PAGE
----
Cancer results if regulatory mechanisms of cell birth and death are disrupted. Colorectal tumorigenesis is initiated by somatic or inherited mutations in the APC tumor suppressor gene pathway. Several additional genetic hits in other tumor suppressor genes and oncogenes drive the progression from polyps to malignant, invasive cancer. The majority of colorectal cancers present chromosomal instability, CIN, which is caused by mutations in genes that are required to maintain chromosomal stability. A major question in cancer genetics is whether CIN is an early event and thus a driving force of tumor progression. We present a new mathematical model of colon cancer initiation assuming a linear flow from stem cells to differentiated cells to apoptosis. We study the consequences of mutations in different cell types and calculate the conditions for CIN to precede APC inactivation. We find that early emergence of CIN is very likely in colorectal tumorigenesis.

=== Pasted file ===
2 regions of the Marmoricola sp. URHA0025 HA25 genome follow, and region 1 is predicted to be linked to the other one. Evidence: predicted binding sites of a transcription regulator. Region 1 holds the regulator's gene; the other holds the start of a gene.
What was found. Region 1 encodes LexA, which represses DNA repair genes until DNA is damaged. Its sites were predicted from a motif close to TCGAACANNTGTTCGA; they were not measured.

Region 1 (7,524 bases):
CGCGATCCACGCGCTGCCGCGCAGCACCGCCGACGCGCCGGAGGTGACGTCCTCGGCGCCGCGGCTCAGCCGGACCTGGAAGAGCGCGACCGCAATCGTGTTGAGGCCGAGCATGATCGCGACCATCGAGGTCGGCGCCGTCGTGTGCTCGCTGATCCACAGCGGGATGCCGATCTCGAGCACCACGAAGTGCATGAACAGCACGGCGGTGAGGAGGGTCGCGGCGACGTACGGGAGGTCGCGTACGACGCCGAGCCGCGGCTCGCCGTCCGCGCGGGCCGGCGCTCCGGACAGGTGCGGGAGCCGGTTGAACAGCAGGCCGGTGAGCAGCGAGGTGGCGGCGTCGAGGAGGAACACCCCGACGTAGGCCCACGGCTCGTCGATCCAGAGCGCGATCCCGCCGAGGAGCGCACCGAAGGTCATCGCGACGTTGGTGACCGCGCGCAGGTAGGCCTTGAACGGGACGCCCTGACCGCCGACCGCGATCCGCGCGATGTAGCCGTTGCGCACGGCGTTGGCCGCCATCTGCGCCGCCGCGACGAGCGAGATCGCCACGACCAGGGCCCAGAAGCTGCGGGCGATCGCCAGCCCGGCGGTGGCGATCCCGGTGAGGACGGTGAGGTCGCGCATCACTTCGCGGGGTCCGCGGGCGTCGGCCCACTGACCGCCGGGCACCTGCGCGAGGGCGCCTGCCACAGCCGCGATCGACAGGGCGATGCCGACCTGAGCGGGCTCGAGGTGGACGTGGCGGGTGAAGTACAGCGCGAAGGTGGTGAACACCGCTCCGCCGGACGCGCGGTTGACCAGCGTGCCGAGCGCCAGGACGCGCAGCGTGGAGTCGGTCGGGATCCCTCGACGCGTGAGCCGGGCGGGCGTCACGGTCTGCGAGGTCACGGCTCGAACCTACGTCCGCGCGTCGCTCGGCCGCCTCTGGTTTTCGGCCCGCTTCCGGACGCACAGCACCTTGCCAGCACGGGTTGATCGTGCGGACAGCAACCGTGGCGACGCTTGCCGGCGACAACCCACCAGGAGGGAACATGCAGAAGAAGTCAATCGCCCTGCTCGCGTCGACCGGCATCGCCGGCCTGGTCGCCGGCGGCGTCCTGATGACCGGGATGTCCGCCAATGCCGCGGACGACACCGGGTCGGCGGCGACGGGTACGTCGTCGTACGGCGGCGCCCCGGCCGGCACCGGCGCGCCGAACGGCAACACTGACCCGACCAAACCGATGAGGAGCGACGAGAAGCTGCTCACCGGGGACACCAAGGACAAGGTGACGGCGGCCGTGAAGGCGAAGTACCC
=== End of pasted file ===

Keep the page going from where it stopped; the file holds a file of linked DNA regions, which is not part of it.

|Number of pages||5|
|Publication status||Published - Jan 1 2004|
All Science Journal Classification (ASJC) codes
- Molecular Biology
- Developmental Biology
- Cell Biology